On the contrary, ultrasonic testing involves the transmission of ultrasonic waves from an external source, through a material or structure. Any interruption or deviation observed in the wave pattern signifies the existence of a defect at the precise interruption point.

Ultrasonic Testing is one of the well established traditional NDT methods. In contrast to general Ultrasonic Testing, AET is a method which evaluates the elasticity of waves caused by discontinuities formed within the specimen.

Acoustic Emission Testing vs. Seismic Testing:

Seismic industry uses low frequencies between 0-10 Hz, while AE testing uses higher frequencies between 20-400 Hz. Higher frequencies are more effective for noisy environments.

Seismic industry places sensors miles away from the source, while AE testing places sensors approximately every 10-15 feet.

Acoustic Emission Testing vs. Acoustic testing:

The acoustic emission principles however often get confused with the acoustic testing ones. What are the differences between the two and why are they not the same thing?

Acoustic testing is the measurement of sound, noise and vibration. When we talk about acoustic testing, we imply frequencies inside the audio band <20kHz. You might be interested in doing acoustic testing to identify high level noise or vibrations. Acoustic emission testing, on the other hand, is done above the audio band >20kHz and serves a specific purpose of detecting damages and defects in materials.

Acoustic Emission Technique

The Acoustic Emission Technique relies on the identification and conversion of elastic waves with high frequencies into electrical signals. This is achieved by directly attaching piezoelectric transducers onto the surface of the tested structure and applying a load to it. AE sensors are linked to the structure, and the output of each acoustic emission sensor (while the structure is being loaded) is amplified using a low-noise preamplifier. The amplified signal is then filtered to eliminate any unwanted noise and subsequently processed using suitable electronic equipment.

To begin AE testing, inspectors initiate the process by meticulously cleaning the surface of the object targeted for inspection and an attenuation survey is performed to plan the positioning of the sensors.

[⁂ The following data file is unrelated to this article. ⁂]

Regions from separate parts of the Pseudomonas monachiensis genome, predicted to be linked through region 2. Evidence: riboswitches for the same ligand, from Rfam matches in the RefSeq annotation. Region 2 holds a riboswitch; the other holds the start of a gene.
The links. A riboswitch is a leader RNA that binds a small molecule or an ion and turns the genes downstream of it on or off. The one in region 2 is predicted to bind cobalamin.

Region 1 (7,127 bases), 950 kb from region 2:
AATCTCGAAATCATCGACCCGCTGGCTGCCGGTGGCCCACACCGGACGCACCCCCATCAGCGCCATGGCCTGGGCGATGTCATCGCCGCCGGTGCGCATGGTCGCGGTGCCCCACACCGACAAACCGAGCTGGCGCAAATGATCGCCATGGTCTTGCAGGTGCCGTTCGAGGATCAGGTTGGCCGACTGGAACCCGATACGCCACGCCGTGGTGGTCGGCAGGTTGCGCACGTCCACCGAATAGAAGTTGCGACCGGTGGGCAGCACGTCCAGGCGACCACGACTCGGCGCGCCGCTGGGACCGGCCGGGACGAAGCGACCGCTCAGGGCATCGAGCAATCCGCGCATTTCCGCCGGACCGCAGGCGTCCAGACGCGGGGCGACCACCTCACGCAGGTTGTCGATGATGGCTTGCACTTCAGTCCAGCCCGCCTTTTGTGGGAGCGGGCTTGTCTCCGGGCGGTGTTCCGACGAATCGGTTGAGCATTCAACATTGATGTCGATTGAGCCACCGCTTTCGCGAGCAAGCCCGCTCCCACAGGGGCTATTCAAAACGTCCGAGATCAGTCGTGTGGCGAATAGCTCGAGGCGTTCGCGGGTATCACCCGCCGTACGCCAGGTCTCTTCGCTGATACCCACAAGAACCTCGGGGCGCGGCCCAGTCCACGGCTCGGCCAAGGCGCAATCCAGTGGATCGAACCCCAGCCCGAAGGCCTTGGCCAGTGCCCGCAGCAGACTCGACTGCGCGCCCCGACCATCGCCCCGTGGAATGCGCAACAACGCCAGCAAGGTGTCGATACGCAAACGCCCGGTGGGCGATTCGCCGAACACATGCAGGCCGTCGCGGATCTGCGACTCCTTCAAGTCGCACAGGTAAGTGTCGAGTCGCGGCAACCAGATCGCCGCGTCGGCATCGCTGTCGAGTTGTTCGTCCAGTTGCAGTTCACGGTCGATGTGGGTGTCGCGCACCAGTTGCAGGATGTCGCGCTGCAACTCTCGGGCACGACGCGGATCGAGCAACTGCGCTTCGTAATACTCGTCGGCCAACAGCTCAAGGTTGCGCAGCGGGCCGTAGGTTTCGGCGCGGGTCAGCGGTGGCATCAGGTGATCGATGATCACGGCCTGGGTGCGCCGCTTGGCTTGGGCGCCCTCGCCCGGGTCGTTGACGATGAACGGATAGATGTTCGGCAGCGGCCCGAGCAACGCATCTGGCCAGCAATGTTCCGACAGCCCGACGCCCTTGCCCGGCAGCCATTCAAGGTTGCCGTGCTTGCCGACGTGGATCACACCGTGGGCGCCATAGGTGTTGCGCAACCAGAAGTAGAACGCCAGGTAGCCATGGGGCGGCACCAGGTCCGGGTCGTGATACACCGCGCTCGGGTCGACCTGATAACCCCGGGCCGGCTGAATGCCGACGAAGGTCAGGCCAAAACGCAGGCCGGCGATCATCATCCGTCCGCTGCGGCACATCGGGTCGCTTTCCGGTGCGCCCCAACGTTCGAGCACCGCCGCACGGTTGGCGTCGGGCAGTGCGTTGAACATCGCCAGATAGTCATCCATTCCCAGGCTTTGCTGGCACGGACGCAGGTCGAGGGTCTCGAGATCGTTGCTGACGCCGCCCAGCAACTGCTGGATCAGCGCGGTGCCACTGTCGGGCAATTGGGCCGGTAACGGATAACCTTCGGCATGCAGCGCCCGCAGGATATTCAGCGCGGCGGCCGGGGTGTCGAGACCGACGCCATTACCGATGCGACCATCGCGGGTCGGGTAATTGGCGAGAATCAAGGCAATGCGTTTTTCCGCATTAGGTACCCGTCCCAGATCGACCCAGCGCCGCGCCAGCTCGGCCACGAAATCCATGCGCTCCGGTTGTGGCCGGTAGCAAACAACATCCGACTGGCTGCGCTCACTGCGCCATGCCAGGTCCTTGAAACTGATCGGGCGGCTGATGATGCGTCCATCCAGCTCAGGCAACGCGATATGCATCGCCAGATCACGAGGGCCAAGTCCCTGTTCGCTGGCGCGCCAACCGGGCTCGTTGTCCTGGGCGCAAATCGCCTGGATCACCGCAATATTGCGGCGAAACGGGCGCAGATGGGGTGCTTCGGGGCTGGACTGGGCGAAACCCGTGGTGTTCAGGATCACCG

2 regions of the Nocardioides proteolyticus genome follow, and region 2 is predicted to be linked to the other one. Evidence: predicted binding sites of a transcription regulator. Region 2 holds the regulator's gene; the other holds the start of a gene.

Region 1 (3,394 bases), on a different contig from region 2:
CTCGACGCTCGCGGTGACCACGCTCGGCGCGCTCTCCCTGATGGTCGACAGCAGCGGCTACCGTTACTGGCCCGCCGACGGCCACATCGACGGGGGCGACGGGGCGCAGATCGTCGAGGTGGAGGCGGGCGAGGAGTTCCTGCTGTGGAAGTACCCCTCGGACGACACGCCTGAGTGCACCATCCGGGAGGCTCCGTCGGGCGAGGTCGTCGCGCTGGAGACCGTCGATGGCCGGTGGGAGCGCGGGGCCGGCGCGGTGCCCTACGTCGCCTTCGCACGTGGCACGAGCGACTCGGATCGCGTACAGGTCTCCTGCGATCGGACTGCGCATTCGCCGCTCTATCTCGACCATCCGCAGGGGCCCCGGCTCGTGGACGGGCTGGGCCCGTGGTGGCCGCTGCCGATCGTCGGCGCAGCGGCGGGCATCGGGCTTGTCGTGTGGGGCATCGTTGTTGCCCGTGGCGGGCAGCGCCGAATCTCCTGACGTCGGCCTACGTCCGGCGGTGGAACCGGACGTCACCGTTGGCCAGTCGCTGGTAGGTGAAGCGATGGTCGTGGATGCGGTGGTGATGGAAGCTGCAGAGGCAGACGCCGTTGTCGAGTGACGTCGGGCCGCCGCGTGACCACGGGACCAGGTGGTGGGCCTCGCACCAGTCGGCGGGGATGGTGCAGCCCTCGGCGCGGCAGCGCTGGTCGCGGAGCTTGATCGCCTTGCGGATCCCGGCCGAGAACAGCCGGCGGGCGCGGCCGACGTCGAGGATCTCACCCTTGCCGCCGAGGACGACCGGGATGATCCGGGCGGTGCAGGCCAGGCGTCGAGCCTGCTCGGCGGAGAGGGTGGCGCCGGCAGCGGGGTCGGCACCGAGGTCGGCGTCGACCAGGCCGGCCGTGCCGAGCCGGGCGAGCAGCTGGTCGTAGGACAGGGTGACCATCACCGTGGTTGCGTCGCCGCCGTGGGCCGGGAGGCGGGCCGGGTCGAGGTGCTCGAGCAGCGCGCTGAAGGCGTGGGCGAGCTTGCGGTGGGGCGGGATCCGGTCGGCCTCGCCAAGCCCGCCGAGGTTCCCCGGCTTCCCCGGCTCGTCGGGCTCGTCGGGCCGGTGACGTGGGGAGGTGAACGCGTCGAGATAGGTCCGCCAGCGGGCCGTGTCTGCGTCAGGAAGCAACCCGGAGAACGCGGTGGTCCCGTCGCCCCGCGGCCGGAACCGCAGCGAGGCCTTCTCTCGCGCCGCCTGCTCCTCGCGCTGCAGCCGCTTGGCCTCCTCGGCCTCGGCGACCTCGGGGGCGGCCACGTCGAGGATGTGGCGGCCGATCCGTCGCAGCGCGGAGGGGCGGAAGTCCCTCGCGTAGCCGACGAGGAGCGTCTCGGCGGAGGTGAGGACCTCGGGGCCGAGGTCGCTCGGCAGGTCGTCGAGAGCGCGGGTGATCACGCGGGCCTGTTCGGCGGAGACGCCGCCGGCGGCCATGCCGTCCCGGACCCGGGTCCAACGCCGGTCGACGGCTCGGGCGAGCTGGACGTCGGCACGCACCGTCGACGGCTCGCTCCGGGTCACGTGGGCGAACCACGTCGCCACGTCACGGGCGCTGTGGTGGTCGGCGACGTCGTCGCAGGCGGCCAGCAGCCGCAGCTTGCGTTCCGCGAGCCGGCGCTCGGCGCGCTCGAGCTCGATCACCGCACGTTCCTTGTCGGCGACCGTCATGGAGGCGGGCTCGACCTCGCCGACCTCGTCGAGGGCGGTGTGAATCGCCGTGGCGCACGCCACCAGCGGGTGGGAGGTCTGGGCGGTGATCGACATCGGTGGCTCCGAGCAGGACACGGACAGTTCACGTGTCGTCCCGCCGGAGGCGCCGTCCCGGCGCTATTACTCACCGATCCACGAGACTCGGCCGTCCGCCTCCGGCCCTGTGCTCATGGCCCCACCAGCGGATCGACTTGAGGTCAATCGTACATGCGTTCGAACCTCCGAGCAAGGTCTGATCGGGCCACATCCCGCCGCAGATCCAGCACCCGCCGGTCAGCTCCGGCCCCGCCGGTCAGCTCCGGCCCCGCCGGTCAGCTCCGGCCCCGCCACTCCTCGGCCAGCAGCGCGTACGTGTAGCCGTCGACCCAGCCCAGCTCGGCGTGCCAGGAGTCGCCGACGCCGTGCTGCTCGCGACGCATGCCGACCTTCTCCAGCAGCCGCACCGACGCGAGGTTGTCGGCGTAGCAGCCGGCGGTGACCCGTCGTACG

After the thorough cleaning, acoustic emission sensors are carefully positioned on the specific structure or material under scrutiny.

To ensure effective transmission of the acoustic signal, the AE sensors are mounted to the structure using an appropriate couplant, such as adhesives or grease.

Once securely mounted, the AE sensors detect and convert any present stress waves within the material into electrical signals for the inspector to analyze.

The inspector then connects the AE sensors to a monitor via shielded coaxial cables, enabling them to view the data in the form of readable results and raw information. By interpreting this data, inspectors can identify areas of stress on the object being inspected, as well as potential defect locations resulting from the stress.

The number of acoustic emission sensors required for a particular structure depends on various factors including:

  • The complexity of the material or structure being tested.
  • The size of the structure.
  • The type of material being tested.

There are two AE testing methods: transient and continuous. The transient method captures AE bursts that exceed a threshold (loudness level) and extract features such as peak amplitude, signal energy and duration of the burst. These features are then used to assess the condition of the component under test. This method is well suited for testing structures for defects such as cracks.

The continuous method captures all AE within a set time period, for example 1/10th of a second. Then, features such as average signal level and root-mean squared (RMS) values are then extracted. This method is well suited to applications where there is a lot of background AE or AE amplitude is low, for example when testing gearboxes or detecting leaks.

Acoustic emission testing can be conducted in a laboratory, as well as in-field conditions, over both relatively short durations, such as a few hours, and longer durations, such as a few months. Wireless data relay methods make it possible to analyse the data remotely.


  • Monitoring of pressure vessels during hydrostatic testing
  • In-service loose part monitoring
  • Concrete structures such as bridges and buildings
  • Metallic structures such as pressure vessels, pipelines, storage tanks, aircraft structures and steel cables